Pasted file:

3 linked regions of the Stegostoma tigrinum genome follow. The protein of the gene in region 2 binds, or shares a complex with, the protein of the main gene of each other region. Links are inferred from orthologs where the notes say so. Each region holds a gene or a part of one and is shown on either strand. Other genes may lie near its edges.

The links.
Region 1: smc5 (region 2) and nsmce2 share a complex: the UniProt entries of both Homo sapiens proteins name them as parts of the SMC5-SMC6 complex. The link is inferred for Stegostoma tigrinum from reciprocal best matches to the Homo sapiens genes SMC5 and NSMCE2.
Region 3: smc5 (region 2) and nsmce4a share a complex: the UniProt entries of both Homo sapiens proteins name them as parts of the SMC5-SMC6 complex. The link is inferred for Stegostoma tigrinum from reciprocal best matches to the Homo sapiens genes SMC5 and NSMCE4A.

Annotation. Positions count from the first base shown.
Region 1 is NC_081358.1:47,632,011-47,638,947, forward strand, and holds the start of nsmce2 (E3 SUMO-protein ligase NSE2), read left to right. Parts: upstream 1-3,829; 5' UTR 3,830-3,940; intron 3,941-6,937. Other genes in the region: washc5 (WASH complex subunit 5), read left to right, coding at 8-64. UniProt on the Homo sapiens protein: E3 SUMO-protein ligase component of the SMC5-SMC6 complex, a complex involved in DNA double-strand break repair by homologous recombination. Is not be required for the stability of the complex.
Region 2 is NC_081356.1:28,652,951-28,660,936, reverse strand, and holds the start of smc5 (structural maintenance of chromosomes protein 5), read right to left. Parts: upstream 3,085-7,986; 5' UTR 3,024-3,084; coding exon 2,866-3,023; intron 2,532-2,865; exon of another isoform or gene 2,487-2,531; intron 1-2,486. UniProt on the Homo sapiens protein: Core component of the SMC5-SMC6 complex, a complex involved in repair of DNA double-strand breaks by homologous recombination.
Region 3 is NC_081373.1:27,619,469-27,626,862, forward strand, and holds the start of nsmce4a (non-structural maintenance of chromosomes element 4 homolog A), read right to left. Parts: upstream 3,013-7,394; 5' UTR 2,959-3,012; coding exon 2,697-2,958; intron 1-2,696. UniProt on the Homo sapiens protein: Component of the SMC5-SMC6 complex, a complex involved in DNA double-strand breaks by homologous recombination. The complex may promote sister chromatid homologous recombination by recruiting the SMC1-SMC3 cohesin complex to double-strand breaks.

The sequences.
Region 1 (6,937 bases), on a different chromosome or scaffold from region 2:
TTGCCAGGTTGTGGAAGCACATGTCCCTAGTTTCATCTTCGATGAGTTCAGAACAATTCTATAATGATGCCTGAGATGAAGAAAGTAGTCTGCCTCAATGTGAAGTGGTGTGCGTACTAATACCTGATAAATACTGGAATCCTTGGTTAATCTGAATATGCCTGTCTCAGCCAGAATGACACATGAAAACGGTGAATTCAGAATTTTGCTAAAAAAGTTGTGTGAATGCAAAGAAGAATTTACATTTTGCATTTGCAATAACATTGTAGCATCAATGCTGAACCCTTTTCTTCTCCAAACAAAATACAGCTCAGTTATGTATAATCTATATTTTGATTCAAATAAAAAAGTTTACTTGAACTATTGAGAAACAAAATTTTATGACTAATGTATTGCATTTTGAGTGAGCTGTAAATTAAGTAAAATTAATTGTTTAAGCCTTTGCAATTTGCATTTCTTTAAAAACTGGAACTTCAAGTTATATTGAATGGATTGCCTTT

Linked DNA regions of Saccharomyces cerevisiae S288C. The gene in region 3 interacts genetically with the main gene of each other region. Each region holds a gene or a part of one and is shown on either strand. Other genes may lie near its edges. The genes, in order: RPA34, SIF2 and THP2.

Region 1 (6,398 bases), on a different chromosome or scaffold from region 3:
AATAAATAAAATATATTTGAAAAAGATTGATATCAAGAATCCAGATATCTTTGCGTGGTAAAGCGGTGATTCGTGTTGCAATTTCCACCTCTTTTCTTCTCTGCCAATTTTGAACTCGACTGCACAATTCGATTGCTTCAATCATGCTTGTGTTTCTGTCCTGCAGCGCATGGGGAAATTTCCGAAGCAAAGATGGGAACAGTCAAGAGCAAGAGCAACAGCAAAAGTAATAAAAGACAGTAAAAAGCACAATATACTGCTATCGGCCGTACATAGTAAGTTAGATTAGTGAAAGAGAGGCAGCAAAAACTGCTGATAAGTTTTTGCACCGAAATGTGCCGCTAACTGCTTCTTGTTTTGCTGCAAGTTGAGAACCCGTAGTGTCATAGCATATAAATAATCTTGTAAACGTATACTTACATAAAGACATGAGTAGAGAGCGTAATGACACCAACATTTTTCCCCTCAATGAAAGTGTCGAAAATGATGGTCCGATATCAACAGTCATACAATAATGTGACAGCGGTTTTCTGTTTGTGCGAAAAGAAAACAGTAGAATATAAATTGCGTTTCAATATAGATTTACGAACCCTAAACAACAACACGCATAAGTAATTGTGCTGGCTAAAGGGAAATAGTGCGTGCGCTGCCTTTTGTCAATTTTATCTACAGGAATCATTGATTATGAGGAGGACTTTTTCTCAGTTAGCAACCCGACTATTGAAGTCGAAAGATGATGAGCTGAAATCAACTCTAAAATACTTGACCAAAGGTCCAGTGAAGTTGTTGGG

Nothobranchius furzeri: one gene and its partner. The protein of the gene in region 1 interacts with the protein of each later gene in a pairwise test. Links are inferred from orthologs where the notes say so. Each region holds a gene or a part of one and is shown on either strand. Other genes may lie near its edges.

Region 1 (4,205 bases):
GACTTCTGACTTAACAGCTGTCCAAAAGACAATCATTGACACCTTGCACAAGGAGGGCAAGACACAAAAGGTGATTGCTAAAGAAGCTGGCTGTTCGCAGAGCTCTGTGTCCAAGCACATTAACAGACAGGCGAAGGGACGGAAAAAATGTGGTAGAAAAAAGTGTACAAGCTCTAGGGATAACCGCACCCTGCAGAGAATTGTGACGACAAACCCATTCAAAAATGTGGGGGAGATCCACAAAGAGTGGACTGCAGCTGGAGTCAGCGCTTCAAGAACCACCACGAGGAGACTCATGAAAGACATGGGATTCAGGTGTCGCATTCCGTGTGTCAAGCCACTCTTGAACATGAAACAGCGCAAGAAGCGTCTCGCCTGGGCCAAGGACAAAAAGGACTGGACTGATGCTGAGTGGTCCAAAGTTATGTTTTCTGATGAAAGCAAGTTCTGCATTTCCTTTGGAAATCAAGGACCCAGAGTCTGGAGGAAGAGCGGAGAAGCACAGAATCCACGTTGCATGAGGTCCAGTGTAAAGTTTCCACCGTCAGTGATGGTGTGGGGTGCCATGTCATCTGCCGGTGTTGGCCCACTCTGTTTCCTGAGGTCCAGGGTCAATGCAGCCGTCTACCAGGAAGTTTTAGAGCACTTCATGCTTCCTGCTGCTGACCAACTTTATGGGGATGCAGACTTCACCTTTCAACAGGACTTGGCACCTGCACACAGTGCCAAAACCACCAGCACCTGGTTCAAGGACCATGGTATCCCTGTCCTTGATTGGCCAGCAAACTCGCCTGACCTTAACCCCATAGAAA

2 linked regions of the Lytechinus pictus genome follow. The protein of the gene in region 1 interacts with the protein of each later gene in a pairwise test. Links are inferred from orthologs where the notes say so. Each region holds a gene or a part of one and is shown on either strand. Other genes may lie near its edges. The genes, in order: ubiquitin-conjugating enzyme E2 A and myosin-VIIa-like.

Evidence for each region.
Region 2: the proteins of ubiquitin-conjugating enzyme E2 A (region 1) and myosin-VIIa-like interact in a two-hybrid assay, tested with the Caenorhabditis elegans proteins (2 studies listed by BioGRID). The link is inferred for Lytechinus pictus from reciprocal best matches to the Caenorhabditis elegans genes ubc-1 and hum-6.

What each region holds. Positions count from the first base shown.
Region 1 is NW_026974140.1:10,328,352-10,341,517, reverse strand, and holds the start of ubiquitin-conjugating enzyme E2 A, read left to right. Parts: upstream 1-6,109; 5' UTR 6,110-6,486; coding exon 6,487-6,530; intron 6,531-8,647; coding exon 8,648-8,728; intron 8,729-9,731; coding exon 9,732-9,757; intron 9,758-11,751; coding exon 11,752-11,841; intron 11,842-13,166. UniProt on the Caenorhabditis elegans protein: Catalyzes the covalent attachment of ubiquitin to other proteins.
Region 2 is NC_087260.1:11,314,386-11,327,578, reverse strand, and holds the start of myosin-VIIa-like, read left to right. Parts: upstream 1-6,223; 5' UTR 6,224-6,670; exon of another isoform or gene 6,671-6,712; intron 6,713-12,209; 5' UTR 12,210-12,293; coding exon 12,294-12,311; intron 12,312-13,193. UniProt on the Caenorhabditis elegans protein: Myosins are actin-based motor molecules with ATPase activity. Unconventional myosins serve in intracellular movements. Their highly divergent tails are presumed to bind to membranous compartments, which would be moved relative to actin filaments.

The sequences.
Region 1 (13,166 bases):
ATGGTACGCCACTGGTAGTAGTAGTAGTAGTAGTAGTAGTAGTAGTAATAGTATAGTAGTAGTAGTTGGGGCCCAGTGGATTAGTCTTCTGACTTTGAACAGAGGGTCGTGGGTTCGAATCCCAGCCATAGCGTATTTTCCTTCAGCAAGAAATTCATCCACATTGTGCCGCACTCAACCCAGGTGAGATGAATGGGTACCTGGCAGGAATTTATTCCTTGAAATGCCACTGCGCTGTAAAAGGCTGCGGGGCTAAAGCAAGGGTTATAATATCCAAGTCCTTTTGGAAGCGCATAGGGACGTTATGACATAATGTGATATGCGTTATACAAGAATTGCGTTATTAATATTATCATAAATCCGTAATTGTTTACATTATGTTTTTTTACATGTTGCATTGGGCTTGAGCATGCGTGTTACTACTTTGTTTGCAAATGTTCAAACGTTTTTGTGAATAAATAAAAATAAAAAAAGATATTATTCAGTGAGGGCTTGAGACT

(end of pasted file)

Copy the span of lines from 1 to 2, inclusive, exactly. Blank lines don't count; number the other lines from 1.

3 linked regions of the Stegostoma tigrinum genome follow. The protein of the gene in region 2 binds, or shares a complex with, the protein of the main gene of each other region. Links are inferred from orthologs where the notes say so. Each region holds a gene or a part of one and is shown on either strand. Other genes may lie near its edges.

The links.